Michael Wallace, PhD, Receives NIH Grant to Study Stress, Depression

Head and shoulders shot of Michael Wallace casually dressed in gray patagonia fleece jacket, blue t-shirt. he has dark hair and beard, smiling broadly into cameraMichael Wallace, PhD, assistant professor of anatomy & neurobiology, was awarded a $2.8 million grant from the National Institutes of Health, National Institute of Mental Health. The award will fund his project “Serotonergic modulation of the circuits and cell-types of the lateral habenula.”

The award, which runs from 2023-2028, supports his research into the cellular and circuit impacts of serotonin on a brain region implicated in chronic stress and depression called the lateral habenula. The lateral habenula is part of the epithalamus and has an important role in regulating motivational, cognitive and motor processes.

Release of neuromodulators, such as serotonin (5-HT), have profound effects on neural circuits and behavior, and change following chronic stress. Wallace will dissect the selective cellular and circuit effects of serotonin on specific neuronal subtypes within the lateral habenula (LHb) in vitro and in vivo. Dysfunction of the LHb may contribute to the pathophysiology of several psychiatric disorders, especially major depression.

“Following chronic stress we will examine how a common treatment for depression (administration of selective serotonin reuptake inhibitors, or SSRIs) modifies the temporal dynamics of 5-HT and effects neuronal activity in the LHb in vivo to understand how activity of specific LHb neuron-types change and effect behavior,” he explains.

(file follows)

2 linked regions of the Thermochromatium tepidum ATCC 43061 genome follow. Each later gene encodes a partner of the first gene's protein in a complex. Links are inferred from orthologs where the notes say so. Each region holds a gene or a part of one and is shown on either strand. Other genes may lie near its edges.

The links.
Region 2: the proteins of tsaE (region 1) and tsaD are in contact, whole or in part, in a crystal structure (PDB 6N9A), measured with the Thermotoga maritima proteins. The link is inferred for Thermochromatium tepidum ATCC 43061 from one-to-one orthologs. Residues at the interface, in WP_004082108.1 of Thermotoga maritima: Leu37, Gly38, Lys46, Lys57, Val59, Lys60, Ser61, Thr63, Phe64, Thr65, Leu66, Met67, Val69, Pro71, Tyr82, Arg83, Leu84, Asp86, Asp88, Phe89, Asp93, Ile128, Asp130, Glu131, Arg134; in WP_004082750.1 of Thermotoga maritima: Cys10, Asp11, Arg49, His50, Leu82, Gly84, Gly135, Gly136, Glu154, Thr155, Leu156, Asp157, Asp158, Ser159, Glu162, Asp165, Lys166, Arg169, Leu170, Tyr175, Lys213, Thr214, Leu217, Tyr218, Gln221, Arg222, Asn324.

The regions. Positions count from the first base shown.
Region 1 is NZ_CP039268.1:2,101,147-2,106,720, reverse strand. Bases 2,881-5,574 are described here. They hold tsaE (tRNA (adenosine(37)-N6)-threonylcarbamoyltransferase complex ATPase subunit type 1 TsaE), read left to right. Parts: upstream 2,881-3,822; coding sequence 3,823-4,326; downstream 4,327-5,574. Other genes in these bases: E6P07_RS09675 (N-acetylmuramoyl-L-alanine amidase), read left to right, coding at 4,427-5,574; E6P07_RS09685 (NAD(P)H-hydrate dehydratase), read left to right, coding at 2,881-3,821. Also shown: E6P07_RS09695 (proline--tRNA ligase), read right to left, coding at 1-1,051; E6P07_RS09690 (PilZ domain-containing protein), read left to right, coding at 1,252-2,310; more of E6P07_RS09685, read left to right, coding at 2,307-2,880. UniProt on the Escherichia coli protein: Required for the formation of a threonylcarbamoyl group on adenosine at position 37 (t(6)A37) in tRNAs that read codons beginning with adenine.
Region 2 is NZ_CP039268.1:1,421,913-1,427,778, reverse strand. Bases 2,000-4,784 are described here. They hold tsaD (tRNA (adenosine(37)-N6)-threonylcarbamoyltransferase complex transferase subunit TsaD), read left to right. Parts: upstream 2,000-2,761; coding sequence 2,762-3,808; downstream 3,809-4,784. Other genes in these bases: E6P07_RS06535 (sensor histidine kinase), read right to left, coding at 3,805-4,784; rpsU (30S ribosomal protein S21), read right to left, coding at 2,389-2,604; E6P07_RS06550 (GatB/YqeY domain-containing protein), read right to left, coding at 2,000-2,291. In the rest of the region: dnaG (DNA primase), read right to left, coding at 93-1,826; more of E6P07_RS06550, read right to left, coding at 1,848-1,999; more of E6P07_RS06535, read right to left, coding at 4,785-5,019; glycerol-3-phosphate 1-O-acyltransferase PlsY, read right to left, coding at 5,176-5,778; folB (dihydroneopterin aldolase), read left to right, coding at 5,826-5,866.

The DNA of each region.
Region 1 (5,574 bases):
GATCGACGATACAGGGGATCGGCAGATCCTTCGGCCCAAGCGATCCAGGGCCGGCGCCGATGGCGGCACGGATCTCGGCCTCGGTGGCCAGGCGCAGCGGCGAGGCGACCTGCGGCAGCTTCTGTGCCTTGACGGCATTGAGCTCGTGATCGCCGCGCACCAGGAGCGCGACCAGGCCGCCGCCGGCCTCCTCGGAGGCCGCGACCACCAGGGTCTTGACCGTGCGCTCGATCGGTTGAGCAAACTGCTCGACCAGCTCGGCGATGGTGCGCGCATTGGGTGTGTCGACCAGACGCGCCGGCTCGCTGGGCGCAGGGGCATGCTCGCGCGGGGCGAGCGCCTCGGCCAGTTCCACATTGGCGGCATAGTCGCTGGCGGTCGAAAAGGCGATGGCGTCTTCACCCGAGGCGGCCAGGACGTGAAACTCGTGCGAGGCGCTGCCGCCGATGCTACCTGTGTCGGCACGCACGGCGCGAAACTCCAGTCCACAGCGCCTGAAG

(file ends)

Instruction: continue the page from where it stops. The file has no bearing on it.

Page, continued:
Wallace studies specific genetically defined circuits within the basal ganglia, a group of phylogenetically conserved structures in all vertebrates. His focus is on understanding how these circuits guide motivated behaviors, control goal-directed motor actions and how they are affected in diseases, such as Parkinson’s disease, as well as depression and drug addiction.

“With expertise in electrophysiology, molecular biology, genetics, in-vivo optogenetics, behavioral and imaging methods, as well as computational modeling and programming, we apply a diverse range of cutting-edge techniques and knowledge of basal ganglia function to determine the synaptic and circuit underpinnings of behavior,” explains Wallace.

Wallace received his undergraduate degree from Rutgers University and his PhD from the University of North Carolina at Chapel Hill. He came to the University in 2021 following a postdoctoral fellowship at Harvard Medical School.